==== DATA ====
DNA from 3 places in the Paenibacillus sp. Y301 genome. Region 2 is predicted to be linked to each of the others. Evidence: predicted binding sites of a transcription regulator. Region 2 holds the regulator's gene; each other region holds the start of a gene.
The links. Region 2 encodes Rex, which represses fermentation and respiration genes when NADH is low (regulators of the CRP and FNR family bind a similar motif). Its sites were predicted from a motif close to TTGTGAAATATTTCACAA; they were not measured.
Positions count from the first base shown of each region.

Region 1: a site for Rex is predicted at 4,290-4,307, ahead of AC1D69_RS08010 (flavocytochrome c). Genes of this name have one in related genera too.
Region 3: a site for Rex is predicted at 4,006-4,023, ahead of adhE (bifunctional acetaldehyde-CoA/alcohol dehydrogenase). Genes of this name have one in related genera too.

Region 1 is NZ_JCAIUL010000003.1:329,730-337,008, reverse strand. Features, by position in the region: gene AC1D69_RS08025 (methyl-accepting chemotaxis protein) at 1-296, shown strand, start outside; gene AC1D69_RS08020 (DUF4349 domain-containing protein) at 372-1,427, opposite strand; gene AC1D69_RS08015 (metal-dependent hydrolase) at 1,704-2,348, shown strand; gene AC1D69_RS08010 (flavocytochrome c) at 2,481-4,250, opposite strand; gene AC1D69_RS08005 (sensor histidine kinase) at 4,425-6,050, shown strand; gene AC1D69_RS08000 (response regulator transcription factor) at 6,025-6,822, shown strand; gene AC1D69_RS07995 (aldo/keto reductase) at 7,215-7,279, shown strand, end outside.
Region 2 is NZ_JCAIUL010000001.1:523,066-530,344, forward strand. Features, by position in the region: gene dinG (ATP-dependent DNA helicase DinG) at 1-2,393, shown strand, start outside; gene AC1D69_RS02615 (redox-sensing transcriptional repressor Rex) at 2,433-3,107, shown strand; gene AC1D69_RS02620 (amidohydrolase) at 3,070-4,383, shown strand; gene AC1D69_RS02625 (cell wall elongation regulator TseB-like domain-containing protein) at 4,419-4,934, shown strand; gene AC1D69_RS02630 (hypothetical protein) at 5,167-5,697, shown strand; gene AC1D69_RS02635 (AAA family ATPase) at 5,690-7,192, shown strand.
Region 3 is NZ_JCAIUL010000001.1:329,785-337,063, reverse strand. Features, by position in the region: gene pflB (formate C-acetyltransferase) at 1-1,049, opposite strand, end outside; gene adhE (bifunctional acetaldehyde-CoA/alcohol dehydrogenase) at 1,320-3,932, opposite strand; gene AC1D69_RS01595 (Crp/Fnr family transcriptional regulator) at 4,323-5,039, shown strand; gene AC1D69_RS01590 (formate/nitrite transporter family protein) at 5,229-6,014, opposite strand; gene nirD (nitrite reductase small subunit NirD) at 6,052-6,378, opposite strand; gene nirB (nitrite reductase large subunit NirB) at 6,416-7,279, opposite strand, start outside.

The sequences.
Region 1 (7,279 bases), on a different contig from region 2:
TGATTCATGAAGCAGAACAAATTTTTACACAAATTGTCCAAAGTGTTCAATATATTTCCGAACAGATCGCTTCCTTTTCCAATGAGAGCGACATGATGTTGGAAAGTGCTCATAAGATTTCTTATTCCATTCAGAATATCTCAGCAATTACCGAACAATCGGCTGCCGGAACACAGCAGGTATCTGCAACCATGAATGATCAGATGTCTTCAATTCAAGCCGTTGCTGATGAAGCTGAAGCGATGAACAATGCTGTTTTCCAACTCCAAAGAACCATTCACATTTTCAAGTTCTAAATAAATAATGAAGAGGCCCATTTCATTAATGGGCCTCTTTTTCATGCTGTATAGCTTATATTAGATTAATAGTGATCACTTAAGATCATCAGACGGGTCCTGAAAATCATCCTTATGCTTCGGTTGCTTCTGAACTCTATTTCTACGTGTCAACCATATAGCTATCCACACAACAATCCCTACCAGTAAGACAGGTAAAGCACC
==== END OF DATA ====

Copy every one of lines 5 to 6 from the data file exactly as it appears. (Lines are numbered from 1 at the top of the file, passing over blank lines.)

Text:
Region 3: a site for Rex is predicted at 4,006-4,023, ahead of adhE (bifunctional acetaldehyde-CoA/alcohol dehydrogenase). Genes of this name have one in related genera too.

Region 1 is NZ_JCAIUL010000003.1:329,730-337,008, reverse strand. Features, by position in the region: gene AC1D69_RS08025 (methyl-accepting chemotaxis protein) at 1-296, shown strand, start outside; gene AC1D69_RS08020 (DUF4349 domain-containing protein) at 372-1,427, opposite strand; gene AC1D69_RS08015 (metal-dependent hydrolase) at 1,704-2,348, shown strand; gene AC1D69_RS08010 (flavocytochrome c) at 2,481-4,250, opposite strand; gene AC1D69_RS08005 (sensor histidine kinase) at 4,425-6,050, shown strand; gene AC1D69_RS08000 (response regulator transcription factor) at 6,025-6,822, shown strand; gene AC1D69_RS07995 (aldo/keto reductase) at 7,215-7,279, shown strand, end outside.